Botnets are a threat not only to businesses and consumers, but to governments as well. A botnet can be used as a huge army in cyberwarfare, effectively disabling communication channels by clogging critical Internet paths or Web sites. Unlike many weapons programs, a botnet can be self-funding and doesn't require technology that's embargoed by major nations like the United States. The commercial crime not only brings in money, but provides a "cover story" for why the botnet was created in the first place. At any point, however, the botnet can become a weapon of war if it is controlled by a country.
Microsoft has its own take on how to combat botnets: "It's like a gang setting up a drug den in someone's home while they're on vacation and coming back to do so every time the owner leaves the house, without the owner ever knowing anything is happening. Homeowners can better protect themselves with good locks on their doors and security systems for their homes. Similarly, computer owners can be better protected from malware if they run up-to-date software -- including up-to-date antivirus and anti-malware software -- on their computers.
Although anti-malware software can help, its effectiveness is far from perfect. The botnet creators are constantly working on ways to mask their infection vectors, and are often successful. Combine that with the gullibility of many users and some simple social engineering techniques ("free porn, don't worry about the antivirus warning, it's a known bug") and many PCs that are technically protected still become infected. Once it's established on the PC, the botnet software often disables any antivirus software, and may even turn off Windows Updates to prevent programs like the Microsoft Malicious Software Removal Tool from running.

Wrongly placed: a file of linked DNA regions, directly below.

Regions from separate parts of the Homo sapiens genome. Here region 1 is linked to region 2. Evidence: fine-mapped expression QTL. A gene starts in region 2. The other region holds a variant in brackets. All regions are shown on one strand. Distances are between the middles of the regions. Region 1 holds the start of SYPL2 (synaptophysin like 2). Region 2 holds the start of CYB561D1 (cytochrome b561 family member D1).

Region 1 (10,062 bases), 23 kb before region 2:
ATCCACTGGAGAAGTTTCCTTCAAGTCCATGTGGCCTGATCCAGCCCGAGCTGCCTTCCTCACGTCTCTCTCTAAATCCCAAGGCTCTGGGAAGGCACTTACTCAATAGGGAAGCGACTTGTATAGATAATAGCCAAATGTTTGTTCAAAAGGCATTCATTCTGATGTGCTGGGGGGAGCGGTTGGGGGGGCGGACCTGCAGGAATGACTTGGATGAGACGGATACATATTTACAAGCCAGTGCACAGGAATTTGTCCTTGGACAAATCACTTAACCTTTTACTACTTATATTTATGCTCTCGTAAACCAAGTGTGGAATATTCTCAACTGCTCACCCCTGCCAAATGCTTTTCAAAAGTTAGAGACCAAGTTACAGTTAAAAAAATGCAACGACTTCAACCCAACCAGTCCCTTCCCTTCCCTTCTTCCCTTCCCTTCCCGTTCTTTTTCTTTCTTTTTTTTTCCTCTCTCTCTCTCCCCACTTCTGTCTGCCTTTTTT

Large enterprises can be a prime source of raw PC material for botnets, but they also have tools that consumers don't have for detecting and fixing botnet infections. The most important of these are network monitoring. Botnets have to communicate with a "controller" on the Internet in order to receive their marching orders. By analyzing the Internet traffic traveling through the corporate firewall, the network admins may be able to find suspicious patterns.
Botnet operators are often opportunistic in their attacks. If they happen to find that they have taken over a PC in an enterprise, they may sell the control of that PC to someone who would like to make a targeted attack on that company. At that point it's no longer just a case of your company's PCs being used for bad things. Your company's PCs have become a vector being used to attack the company itself. The potential for losses of both money and information are almost unlimited. That risk alone is the best justification for your company to actively monitor and combat its PCs being turned into botnet fodder.